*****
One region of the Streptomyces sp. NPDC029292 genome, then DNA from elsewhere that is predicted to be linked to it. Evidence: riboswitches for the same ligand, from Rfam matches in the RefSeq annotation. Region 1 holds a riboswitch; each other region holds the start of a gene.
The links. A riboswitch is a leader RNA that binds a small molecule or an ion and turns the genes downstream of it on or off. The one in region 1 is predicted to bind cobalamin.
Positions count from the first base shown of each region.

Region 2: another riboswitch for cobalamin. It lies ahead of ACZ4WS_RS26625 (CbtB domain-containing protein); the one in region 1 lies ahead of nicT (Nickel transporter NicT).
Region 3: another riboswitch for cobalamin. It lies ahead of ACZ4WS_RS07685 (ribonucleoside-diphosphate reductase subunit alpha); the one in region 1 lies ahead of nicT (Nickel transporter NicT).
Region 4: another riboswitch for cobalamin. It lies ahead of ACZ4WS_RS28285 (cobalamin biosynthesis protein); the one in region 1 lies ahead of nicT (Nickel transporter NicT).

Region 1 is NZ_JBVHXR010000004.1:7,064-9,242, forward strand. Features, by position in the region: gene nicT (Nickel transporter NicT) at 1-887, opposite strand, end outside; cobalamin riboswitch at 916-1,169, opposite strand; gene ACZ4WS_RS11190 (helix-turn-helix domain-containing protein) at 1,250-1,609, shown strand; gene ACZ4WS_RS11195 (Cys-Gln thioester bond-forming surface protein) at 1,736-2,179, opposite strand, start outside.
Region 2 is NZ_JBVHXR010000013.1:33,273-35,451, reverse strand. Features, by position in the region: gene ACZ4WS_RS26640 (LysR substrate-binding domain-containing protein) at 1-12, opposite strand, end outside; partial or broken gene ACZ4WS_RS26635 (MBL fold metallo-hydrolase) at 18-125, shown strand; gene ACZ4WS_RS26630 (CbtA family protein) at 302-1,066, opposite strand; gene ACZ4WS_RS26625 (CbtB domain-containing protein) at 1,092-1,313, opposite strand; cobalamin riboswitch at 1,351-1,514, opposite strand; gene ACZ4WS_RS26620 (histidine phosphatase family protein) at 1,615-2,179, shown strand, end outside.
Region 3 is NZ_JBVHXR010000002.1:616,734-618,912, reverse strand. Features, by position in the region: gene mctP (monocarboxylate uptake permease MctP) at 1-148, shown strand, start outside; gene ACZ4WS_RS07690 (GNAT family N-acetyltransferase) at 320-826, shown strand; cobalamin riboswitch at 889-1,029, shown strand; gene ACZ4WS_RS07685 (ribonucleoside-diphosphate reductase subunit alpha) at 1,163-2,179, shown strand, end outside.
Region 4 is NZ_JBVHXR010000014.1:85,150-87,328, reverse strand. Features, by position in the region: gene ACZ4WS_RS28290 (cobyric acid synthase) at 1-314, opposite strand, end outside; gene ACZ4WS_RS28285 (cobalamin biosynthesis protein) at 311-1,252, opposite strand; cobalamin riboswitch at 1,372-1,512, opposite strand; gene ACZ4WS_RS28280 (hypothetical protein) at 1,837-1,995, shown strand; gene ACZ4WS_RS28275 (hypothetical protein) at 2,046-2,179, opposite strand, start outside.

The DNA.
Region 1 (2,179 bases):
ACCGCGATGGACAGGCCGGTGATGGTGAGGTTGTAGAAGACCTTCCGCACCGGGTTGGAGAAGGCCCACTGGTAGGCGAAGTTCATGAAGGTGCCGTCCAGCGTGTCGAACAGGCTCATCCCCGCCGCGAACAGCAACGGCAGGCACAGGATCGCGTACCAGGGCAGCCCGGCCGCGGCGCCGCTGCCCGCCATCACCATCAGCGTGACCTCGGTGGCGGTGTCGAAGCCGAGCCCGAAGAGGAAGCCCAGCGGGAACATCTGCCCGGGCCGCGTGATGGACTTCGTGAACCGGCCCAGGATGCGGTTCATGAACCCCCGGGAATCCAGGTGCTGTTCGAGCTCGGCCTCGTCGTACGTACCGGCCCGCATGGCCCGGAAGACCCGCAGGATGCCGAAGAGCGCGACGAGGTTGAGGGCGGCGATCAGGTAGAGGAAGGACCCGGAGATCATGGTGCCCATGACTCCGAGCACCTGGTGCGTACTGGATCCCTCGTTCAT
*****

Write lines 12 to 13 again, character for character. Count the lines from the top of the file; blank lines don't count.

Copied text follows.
Region 1 (2,179 bases):
ACCGCGATGGACAGGCCGGTGATGGTGAGGTTGTAGAAGACCTTCCGCACCGGGTTGGAGAAGGCCCACTGGTAGGCGAAGTTCATGAAGGTGCCGTCCAGCGTGTCGAACAGGCTCATCCCCGCCGCGAACAGCAACGGCAGGCACAGGATCGCGTACCAGGGCAGCCCGGCCGCGGCGCCGCTGCCCGCCATCACCATCAGCGTGACCTCGGTGGCGGTGTCGAAGCCGAGCCCGAAGAGGAAGCCCAGCGGGAACATCTGCCCGGGCCGCGTGATGGACTTCGTGAACCGGCCCAGGATGCGGTTCATGAACCCCCGGGAATCCAGGTGCTGTTCGAGCTCGGCCTCGTCGTACGTACCGGCCCGCATGGCCCGGAAGACCCGCAGGATGCCGAAGAGCGCGACGAGGTTGAGGGCGGCGATCAGGTAGAGGAAGGACCCGGAGATCATGGTGCCCATGACTCCGAGCACCTGGTGCGTACTGGATCCCTCGTTCAT